3 Count: Three Years of Damages

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1: Second Circuit Limits Copyright Damages To Those Incurred Within Three Years Prior to Suit

First off today, Andrea L. Calvaruso & Tara Marciano at Ad Law Access reports that photographer Joseph Sohm has suffered a defeat at the Second Circuit Court of Appeals as it rules that he is not entitled to damages from more than three years he filed a lawsuit against publisher Scholastic Inc.

In copyright, there is typically a three-year statute of limitations, which means that once a would-be plaintiff is aware of or should reasonably have been aware of an infringement, they have three years in which to file a lawsuit. However, there is still a question as to when damages accrue, do they accrue with the discovery of the infringement, the “discovery rule” or the actual start of the infringement, the “injury rule”. With the former, the plaintiff can collect damages for the entire span of the infringement, with the injury rule they are barred from collecting beyond three years before the lawsuit was filed since those damages had accrued before the three-year window.

In this case, which dealt with Sohm suing Scholastic over infringement of 89 of his images, the court ruled that the injury rule applied, meaning that the damages he can collect is limited to three years before the lawsuit was filed. This is in spite of the fact that the court agreed Sohm had filed his lawsuit timely as he had no reason to be aware of the infringements until when he filed the lawsuit.

2: Minister’s Widow Can Get Attorneys’ Fees in Ninth Circuit Copyright Case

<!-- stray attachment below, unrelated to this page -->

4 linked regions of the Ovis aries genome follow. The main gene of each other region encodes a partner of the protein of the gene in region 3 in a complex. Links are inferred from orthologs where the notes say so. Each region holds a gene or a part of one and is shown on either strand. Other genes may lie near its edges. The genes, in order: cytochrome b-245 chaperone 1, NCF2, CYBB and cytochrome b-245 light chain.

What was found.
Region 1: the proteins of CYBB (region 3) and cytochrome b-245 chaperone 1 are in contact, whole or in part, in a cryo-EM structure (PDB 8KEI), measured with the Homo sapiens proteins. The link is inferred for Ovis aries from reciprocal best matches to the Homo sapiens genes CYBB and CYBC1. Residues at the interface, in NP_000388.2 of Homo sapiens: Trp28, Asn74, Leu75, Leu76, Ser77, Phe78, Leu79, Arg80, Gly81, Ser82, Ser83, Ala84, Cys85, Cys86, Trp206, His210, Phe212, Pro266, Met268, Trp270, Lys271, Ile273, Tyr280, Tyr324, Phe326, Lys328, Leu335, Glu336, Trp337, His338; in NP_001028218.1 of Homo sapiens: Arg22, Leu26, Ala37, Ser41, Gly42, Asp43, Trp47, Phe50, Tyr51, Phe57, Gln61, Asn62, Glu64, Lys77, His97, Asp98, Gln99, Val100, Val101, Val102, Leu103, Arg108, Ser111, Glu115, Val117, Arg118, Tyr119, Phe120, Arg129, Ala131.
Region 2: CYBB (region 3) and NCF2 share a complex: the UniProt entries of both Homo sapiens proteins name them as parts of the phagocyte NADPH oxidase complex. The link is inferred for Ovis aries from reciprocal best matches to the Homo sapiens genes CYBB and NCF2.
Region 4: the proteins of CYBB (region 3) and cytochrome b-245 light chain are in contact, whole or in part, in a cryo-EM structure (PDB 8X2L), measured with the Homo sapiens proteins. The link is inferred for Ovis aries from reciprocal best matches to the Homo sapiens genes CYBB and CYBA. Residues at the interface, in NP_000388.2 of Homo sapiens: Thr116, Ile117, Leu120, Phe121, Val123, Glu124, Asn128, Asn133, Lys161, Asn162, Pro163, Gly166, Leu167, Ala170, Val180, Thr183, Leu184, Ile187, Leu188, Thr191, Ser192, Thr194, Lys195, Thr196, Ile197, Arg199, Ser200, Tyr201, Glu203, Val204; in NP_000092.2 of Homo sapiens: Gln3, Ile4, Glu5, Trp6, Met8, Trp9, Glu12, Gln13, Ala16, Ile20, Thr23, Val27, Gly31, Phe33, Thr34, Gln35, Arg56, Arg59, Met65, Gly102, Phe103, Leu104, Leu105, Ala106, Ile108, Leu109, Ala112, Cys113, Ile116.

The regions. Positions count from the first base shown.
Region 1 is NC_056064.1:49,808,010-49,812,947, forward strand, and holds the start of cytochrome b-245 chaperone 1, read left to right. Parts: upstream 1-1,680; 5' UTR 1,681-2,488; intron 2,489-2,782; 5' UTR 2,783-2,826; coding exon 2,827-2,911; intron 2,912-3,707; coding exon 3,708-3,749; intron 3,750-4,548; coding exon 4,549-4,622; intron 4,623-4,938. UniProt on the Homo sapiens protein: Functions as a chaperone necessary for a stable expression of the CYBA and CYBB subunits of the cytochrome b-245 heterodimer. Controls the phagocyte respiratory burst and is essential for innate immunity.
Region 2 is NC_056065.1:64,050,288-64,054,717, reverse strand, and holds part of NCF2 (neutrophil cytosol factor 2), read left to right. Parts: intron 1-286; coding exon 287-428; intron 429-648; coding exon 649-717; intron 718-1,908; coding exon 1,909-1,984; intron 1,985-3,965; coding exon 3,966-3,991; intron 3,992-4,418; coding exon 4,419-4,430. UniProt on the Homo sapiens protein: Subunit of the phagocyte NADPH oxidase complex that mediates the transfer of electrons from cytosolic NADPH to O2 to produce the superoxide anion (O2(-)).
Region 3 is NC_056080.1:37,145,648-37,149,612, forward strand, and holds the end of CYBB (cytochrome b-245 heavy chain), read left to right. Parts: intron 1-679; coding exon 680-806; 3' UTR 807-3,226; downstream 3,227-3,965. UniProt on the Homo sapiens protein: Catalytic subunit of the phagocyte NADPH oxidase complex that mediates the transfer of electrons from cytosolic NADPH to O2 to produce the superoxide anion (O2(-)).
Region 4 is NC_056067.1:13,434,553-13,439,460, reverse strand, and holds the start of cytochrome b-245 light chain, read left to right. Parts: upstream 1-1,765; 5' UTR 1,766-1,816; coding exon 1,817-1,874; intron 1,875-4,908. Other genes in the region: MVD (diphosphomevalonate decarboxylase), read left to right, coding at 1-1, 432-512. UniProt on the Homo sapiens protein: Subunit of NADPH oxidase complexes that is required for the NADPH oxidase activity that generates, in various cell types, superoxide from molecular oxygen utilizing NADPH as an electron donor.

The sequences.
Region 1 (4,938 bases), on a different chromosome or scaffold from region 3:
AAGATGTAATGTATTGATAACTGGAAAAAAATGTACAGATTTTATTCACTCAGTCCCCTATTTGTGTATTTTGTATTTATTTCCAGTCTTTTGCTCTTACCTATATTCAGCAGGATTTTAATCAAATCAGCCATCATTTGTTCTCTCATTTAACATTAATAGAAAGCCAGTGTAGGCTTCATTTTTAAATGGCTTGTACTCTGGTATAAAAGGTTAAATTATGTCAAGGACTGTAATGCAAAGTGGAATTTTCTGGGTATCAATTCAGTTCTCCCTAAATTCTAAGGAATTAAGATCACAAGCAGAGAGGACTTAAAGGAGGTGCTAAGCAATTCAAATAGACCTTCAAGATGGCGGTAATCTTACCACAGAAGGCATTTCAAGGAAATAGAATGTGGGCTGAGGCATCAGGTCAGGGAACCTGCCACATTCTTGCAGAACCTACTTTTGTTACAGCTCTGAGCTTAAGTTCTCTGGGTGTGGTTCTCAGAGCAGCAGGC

Next up today, Blake Brittain at Bloomberg Law reports that a minister’s widow may be able to collect attorneys’ fees in a copyright case involving her late husband’s work.

The case involves the recordings of Eugene Scott, who launched the first 24-hour religious television network. When he died, he left his rights to his widow, Melissa Scott. However, when a Georgia minister named Patrick Robinson sought to share Eugene Scott’s sermons with his students, Melissa declined. Robinson distributed the videos anyway and that prompted a legal battle where Melissa was joined by Delores Press Inc., a company that had a license agreement with her, to sue Robinson and his company.

Robinson attempted to argue that Eugene had abandoned his copyrights shortly before he died. Though the court dismissed Dolores Press’ actions, it also ruled in their favor on the issue of copyright abandonment. They sought attorney’s fees for that issue but were denied because, according to the district court, it was outside the purview of the copyright act. However, the Ninth Circuit overturned that, since it was an attempt to show the works at issue were outside of copyright protection, it was part of the scope of the copyright issue and can earn attorneys’ fees and costs.

3: Photographer Prevails in Copyright Fight Over Antonio Marras’ Fall/Winter 2014 Collection | The Fashion Law

Finally today, The Fashion Law reports that, in Italy, photographer Daniel Cox has emerged victorious in a lawsuit against fashion brand Antonia Marras over the use of his photos on various articles of clothing.

In February 2014 Antonia Marras unveiled a new fashion line that featured a photograph of a wolf that was taken by Cox. Cox sued alleging that the company had no license to use the image but Antonia Marras argued that the photo did not qualify for copyright protection as it was a “simple” photo.

However, the court found in favor of Cox noting several creative decisions he made in the process of taking the image. As a result, they’ve ordered Antonia Marras to pay nearly $52,000 in damages and legal fees. The court also ordered the brand to cease the infringement and avoid similar infringements in the future.

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